Document Type

Article

Department

Emergency Medicine

Abstract

OBJECTIVE:

To examine clinical variables and outcomes in patients with out-of-hospital (unwitnessed) and emergency department (ED; witnessed) cardiac arrests at a tertiary care hospital in Karachi.

METHODS:

A prospective observational study was conducted to note that outcomes in patients with first attempted cardiopulmonary resuscitation in the Emergency Department of the Aga Khan University Hospital, Karachi, between Jan. 2000 and Dec. 2000. Cardiac arrest was defined as absence of a palpable central pulse and apnoea. Return of spontaneous circulation (ROSC) and survival at hospital discharge were primary outcomes. Logistic regression was applied to determine predictors for ROSC.

RESULTS:

Of 106 patients with cardiac arrest, 59% (n = 62/106) patients had ROSC [52% (n = 29/56) of unwitnessed group; 64% (n = 32/50) of witnessed group]. Mean age was 48 years (range: 27-86); 68% (n = 72/106) were males; and 41% (n = 43/106) had ventricular fibrillation (VF) as initial rhythm. Male gender (OR 0.381; CI 0.156-0.928), PEA (OR 0.175; CI 0.063-0.489, reference VF) and asystole (OR 0.328; CI 0.114-0.944, reference VF) were negatively associated with ROSC. Less than ten minutes duration of CPR (OR 63.628; CI 8.221-429.457) and one co-morbidity status (OR 3.607; CI: 1.26-10.327, reference two or more co-morbidities) were positively associated with ROSC. Overall, 22% (n = 23/106) of enrolled patients left the hospital alive: 34% (n = 17/50) of the witnessed group and 12% (n = 6/56) of the unwitnessed group.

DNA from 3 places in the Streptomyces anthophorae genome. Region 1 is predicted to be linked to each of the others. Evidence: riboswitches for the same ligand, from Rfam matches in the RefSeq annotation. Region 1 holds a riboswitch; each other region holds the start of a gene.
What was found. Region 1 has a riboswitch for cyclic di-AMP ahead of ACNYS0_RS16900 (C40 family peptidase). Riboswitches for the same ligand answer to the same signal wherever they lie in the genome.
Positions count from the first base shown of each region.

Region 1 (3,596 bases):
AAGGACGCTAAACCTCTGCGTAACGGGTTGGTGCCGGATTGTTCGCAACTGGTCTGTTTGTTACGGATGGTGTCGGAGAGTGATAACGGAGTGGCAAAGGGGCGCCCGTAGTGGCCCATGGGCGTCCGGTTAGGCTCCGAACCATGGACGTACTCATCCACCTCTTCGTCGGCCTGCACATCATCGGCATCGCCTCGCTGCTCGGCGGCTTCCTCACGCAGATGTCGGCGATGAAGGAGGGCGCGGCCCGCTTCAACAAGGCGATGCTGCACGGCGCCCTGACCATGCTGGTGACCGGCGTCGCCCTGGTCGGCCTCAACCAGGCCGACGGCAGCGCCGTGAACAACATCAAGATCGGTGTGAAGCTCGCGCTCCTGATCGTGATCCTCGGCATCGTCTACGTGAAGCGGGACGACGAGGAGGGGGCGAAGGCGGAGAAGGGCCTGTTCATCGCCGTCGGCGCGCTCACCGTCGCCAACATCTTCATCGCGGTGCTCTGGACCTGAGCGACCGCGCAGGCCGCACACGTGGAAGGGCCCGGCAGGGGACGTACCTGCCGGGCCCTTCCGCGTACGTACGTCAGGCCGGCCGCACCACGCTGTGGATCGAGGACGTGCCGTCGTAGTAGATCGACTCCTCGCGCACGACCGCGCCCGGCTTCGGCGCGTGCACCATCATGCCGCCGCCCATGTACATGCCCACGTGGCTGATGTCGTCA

CONCLUSION:

Out of hospital arrest was associated with dismal survival at hospital discharge, emphasizing the need for development of pre-hospital care services for our country.

Publication

Journal of Pakistan Medical Association

Share

COinS